Dose of Truth
An attitude of gratitude
One of the challenges pastors and writers face is dealing with important topics like thankfulness every year. We must speak about being thankful each Thanksgiving. It’s not that we aren’t convinced being thankful is important, it’s that we’ve communicated our perspective many times before.
One of the passages I’ve often used to teach gratitude is Luke 17, where Jesus tells the story of 10 men who were healed of leprosy. Tragically, only one of the them returned to say thank you. Jesus asked the logical question, “Where are the other nine?” Then He told the grateful man, “…Your faith has healed you.” This year, I came across fresh insight from the story that I had never noticed.
Pastor Steve Malone wondered why Jesus said his faith had healed him when the other nine who weren’t appreciative were also healed. He suggested Jesus’ statement wasn’t merely about physical healing – but was spiritual perspective, too. The healed man was fi nally whole in a way he had never been. Being grateful made him a better, more balanced person.
Some psychologists believe sincere gratitude is one of the healthiest of all human emotions. Hans Selye, widely considered the father of stress studies, has observed that gratitude produces more positive emotional energy than any other attitude.
The truth is an attitude of gratitude that makes us more balanced and healthy than we are when we aren’t thankful. The challenge for each of us is how to develop that kind of attitude.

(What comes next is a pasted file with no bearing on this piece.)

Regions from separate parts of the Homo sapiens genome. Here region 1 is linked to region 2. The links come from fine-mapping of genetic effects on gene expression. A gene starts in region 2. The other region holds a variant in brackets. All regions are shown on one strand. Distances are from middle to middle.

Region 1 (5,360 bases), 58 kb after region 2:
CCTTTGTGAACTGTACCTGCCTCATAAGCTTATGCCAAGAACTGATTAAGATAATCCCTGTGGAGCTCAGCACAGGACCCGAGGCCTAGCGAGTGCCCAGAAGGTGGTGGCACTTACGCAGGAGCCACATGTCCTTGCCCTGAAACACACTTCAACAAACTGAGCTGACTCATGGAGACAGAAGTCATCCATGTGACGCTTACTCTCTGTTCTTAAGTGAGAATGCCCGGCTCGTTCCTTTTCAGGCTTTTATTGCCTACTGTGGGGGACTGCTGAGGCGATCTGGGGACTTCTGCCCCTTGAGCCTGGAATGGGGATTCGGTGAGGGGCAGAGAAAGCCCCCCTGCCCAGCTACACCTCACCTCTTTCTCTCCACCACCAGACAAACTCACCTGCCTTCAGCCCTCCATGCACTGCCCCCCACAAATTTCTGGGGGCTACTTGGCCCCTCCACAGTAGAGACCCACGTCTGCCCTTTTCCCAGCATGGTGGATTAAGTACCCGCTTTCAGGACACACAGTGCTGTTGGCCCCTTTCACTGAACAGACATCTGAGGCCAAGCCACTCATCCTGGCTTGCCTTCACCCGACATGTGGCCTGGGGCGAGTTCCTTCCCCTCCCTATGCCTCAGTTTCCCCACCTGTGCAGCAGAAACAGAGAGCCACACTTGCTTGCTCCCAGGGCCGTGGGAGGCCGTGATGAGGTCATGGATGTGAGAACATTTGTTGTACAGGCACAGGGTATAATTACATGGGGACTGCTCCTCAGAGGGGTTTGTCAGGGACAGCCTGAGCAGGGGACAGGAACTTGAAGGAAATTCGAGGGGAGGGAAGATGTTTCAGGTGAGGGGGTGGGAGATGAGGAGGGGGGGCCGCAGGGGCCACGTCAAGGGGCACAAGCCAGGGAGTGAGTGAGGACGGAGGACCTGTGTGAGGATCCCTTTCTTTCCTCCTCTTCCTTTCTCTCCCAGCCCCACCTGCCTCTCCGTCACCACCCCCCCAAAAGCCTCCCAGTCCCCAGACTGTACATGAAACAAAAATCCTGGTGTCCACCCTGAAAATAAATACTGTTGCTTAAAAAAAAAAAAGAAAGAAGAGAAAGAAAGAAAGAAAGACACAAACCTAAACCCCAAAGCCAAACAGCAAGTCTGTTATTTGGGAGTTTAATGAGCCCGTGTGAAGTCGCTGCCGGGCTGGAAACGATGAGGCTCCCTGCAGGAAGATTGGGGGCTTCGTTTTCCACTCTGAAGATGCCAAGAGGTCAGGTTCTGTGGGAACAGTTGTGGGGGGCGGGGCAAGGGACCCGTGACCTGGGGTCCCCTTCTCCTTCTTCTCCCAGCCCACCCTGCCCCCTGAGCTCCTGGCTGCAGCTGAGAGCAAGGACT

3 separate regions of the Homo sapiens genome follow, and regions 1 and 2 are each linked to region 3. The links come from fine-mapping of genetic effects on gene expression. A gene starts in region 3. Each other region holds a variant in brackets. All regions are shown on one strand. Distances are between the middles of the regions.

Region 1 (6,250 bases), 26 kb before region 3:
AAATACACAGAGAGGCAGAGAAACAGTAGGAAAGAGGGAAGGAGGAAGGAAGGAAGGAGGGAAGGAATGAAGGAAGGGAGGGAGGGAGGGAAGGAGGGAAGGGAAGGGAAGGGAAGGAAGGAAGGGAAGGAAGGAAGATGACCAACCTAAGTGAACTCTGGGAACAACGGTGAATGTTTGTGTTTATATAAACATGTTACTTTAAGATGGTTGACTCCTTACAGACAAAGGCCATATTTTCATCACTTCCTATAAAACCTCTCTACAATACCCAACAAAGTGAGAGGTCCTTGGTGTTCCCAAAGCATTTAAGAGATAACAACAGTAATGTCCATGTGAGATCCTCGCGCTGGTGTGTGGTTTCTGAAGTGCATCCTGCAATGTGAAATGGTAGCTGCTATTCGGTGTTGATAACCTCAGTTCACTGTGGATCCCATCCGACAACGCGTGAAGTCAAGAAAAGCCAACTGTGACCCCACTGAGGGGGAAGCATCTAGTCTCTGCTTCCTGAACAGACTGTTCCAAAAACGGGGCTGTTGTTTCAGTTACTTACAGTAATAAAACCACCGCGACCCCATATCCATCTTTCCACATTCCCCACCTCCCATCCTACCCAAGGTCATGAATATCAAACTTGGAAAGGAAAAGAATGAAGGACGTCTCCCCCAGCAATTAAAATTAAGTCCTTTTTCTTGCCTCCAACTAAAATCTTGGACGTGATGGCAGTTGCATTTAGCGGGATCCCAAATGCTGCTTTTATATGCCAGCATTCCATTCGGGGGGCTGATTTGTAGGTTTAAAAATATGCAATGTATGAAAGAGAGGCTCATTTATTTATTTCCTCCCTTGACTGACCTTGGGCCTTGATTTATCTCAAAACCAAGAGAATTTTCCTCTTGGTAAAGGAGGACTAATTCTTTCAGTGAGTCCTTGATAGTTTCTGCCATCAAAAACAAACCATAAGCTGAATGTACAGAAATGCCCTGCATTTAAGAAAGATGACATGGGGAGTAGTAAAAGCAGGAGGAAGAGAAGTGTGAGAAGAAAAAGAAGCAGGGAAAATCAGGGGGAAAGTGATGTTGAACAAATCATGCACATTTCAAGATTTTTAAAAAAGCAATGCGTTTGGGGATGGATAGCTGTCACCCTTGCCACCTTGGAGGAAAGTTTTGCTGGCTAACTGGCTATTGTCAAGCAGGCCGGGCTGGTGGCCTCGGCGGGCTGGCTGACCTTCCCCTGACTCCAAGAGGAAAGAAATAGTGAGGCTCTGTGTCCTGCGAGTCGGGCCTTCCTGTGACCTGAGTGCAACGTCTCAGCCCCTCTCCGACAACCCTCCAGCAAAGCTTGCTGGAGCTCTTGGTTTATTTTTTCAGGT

Several years ago, an experiment was conducted in New York’s Central Park during spring. An advertising agency dressed a person up as a blind man and gave him a cup to collect donations.
They put a sign around his neck that read, “I’m blind.” He sat in the park wearing that message an entire day and received about $4.
The next day they dressed him the same way and placed him in the same spot, but this time they changed his sign to read, “It’s spring and I’m blind.” That day he collected nearly $40.
The difference the three additional words made was perspective. As New York residents enjoyed the beauty of a spring day in the park, they were made aware of how much beauty they would have missed if they had been blind. It put their blessing of sight into perspective and they became more generous.
The challenge of being thankful for each of us comes down to perspective.
It’s possible to have almost nothing and be grateful or to have a lot and never give our blessings a second thought. Our level of gratitude has more to do with our attitude than it does with our circumstances. All of us need to increase our perspective so that we’re truly thankful, not once a year, but each day of the year.
has been a pastor for 37 years, serving five churches, including his current church, The Refuge in St. Louis, which he founded. He and the congregation minister to those who are hurting and do their part to expand God’s kingdom. Tim and his wife Kelly have five children. “A Dose of Truth” which he has written for more than 25 years appears in 13 newspapers. His book, “Thriving in the Storm: Discovering God’s Peace and Perspective in Turbulent Times,” is available from Amazon. Feel free to contact him at firstname.lastname@example.org. Photography is another of his skills. Pastor Tim’s photos may be viewed at https://flickr.com/photos/pentaxpastor.